401(k) Rollovers: Not Just for Retirees

401(k)s can streamline retirement savings by taking advantage of the automated payroll deduction and employer match. However, as you get closer to retirement, a 401(k) may not be the most beneficial type of account. That’s why reviewing your options early based on your financial and retirement goals is a good idea.

One option is rolling over your 401(k) into an IRA while you are still employed. That’s right—you don’t have to be retired to do this!

After age 59.5, you can roll over assets from your 401(k) into an IRA without paying an early withdrawal penalty if the plan allows it.  IRAs can offer more flexibility regarding investment choice s along with  the possibility of lower fees. And if you’re still employed, you may be able to continue contributing to your 401(k), reaping the rewards of both accounts.

Let’s explore these key benefits of rolling your 401(k) into an IRA before retirement.


401(k)s and 403(b)s provide employees with a set list of offered funds. The plan administrator must offer a variety of funds for different goals, but these may not be enough to meet your needs.

On the other hand, IRAs typically offer a more comprehensive range of investment options than a 401(k) plan. This allows you to diversify your investments, have more control over them, and choose your registered investment advisor (RIA) (i.e., the firm that provides investment guidance and manages your portfolio).

If you’re unsure of what your employer-sponsored plan offers, contact your plan provider for a list of available funds. That way, you can compare your options thoroughly.

Potentially Lower Fees

Thanks to the variety of assets available in IRAs, you may be able to choose lower-expense assets that not all 401(k) plans offer. For example, 401(k) plan fees can include:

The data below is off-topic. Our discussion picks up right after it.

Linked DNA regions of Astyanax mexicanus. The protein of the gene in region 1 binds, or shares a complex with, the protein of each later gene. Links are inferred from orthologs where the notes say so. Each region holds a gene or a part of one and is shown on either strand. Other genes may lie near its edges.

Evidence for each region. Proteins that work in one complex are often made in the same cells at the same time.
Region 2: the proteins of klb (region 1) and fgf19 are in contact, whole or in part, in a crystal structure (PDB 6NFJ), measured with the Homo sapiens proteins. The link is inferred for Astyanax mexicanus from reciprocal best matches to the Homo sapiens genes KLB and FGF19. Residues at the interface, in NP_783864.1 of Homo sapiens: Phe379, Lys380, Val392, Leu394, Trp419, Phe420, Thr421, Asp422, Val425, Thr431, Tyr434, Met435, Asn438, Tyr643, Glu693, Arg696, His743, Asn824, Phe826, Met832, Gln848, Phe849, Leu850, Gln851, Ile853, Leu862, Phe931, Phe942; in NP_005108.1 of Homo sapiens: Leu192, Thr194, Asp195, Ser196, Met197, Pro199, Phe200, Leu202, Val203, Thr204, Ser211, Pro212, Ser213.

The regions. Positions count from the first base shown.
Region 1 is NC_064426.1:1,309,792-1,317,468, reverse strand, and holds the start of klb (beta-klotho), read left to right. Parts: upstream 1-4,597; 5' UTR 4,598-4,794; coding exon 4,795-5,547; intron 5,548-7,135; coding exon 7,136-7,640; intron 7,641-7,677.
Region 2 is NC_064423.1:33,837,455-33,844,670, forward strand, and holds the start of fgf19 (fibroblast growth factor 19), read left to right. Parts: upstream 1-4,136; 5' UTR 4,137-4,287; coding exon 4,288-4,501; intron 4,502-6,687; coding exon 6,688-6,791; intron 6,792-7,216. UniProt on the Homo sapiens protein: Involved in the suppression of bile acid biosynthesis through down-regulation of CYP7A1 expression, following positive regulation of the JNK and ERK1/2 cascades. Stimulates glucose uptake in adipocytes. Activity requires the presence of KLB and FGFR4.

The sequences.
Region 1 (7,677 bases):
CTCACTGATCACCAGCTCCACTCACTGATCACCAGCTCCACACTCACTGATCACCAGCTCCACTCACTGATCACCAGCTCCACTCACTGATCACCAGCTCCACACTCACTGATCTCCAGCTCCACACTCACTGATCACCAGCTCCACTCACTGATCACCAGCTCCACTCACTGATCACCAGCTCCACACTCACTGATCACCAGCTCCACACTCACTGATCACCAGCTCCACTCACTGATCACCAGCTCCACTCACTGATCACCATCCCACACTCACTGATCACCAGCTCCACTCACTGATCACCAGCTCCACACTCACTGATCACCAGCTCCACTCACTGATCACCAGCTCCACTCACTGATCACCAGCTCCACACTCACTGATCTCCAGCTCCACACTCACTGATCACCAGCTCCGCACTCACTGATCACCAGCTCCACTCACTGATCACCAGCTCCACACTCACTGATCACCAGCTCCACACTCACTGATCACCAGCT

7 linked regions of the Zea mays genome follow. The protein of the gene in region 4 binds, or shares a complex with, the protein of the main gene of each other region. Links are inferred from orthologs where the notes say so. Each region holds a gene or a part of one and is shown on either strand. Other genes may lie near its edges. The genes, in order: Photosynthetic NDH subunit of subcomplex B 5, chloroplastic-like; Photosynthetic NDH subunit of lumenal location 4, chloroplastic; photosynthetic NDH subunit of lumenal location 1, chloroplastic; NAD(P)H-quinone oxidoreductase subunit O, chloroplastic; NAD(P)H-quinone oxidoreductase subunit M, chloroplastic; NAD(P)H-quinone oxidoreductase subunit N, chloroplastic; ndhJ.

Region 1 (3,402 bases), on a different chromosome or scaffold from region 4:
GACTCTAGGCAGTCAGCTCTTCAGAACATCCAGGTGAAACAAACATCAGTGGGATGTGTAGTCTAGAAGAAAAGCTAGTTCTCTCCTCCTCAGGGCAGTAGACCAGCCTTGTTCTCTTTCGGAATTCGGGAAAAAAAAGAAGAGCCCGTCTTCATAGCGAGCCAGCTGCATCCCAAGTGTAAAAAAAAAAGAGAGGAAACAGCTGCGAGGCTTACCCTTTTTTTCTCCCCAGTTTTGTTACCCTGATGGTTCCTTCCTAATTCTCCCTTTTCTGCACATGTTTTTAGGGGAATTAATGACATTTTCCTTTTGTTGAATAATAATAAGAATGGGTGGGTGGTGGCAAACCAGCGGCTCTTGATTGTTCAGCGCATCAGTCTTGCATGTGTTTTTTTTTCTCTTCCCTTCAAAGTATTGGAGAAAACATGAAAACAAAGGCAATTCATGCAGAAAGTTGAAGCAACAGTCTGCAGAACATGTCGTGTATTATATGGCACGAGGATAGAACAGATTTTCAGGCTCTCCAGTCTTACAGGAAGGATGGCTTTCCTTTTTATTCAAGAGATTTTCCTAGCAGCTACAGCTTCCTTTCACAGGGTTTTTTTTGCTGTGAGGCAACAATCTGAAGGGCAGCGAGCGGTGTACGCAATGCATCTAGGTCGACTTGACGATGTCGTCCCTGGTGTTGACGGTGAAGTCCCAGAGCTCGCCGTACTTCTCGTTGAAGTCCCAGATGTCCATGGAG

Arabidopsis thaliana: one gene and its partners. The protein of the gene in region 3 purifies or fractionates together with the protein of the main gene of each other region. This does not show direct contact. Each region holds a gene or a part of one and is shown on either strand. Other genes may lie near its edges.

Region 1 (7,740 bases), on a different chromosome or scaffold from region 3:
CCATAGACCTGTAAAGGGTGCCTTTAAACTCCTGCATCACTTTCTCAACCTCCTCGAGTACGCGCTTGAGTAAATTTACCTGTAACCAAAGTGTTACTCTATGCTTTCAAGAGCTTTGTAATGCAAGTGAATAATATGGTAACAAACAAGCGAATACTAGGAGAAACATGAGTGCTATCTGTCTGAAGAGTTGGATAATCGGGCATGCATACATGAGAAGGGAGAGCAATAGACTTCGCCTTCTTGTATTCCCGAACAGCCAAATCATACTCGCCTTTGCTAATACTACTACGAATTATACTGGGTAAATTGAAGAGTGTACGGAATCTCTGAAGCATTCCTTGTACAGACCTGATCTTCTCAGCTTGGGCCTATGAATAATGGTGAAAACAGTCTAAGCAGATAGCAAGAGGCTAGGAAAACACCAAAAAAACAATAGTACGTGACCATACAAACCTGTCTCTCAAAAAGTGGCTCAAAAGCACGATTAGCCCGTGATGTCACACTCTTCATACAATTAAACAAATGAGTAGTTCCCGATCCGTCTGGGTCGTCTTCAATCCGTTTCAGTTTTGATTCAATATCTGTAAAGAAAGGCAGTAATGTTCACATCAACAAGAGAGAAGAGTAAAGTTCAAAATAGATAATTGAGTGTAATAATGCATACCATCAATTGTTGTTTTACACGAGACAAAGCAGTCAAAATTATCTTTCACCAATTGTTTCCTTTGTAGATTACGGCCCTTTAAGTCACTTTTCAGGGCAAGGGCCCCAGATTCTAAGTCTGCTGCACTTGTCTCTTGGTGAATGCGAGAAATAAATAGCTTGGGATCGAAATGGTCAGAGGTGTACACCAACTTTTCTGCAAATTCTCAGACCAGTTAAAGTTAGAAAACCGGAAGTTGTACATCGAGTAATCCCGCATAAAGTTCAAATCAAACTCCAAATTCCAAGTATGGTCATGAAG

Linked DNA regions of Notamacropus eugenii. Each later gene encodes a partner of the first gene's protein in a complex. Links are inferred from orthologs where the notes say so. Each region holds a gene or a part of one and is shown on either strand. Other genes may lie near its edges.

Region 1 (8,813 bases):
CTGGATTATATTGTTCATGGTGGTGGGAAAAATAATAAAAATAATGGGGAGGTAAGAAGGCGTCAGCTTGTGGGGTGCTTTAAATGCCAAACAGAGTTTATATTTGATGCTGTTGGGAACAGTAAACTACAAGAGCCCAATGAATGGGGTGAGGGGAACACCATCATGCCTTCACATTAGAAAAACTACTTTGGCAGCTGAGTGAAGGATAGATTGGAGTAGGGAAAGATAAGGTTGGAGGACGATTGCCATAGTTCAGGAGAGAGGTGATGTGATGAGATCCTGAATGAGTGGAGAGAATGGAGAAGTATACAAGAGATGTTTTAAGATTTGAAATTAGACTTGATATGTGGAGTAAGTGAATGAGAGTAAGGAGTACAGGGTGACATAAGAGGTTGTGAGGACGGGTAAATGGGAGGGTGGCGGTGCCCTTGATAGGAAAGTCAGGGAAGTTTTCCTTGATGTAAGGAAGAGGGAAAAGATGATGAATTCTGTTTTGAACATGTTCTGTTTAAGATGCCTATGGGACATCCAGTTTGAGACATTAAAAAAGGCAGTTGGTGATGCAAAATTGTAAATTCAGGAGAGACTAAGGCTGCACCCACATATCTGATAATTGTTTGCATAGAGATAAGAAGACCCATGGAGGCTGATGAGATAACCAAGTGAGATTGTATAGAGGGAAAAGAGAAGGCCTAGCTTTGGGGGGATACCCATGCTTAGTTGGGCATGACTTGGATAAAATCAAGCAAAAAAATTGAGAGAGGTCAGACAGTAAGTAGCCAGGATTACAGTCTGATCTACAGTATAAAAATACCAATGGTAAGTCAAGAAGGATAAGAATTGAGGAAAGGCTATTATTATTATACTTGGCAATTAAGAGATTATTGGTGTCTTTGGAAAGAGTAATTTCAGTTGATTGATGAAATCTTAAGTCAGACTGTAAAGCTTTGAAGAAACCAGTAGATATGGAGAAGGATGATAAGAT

• Investment fees
  • Plan administration fees
  • Individual service fees

Together, they can snowball and reduce your account’s growth. These fees can also differ by plan size, number of participants, and employer history. Smaller plans often have higher costs associated with them compared to large plans.

Leverage Both Plans

Many are hesitant to roll over their 401(k) because they think they’ll miss out on the benefits of an employer-offered plan, but this is not necessarily the case. You may be able to continue contributing to the plan as long as you are employed.

By rolling over all or some of a 401(k) into an IRA while continuing to fund the plan, you can create flexibility in your retirement planning while taking advantage of the plan offerings, including employer matching and the ability to borrow against the 401(k.)

Generally, employees can continue contributing to their employer-sponsored plans after an in-service rollover, but this isn’t always the case. If you want to continue contributing to your 401(k) while starting an IRA, contact your current provider to determine if a temporary penalty would be enforced.

Is an In-Service Rollover Right for Me?

Although IRAs can offer more flexibility and potential than 401(k)s, an in-service rollover is not always the best option. While individuals must wait until age 59.5 to withdraw funds without penalty in an IRA, most 401(k) plans allow withdrawals at 55 years old for early retirees. Some also offer low-expense investment options for investors, so reviewing your 401(k) plan before deciding is essential.

Of course, this varies based on your situation, current plan, and retirement goals. Working with an investment advisor can help you create a tailored retirement plan. If you’re ready to assess your options, chat with a Carlson Investments representative today!

Carlson Investments does not provide tax, legal, or accounting advice. This content has been written for informational purposes only. Always consult your individual tax, legal, or financial professionals for advice tailored to your situation.

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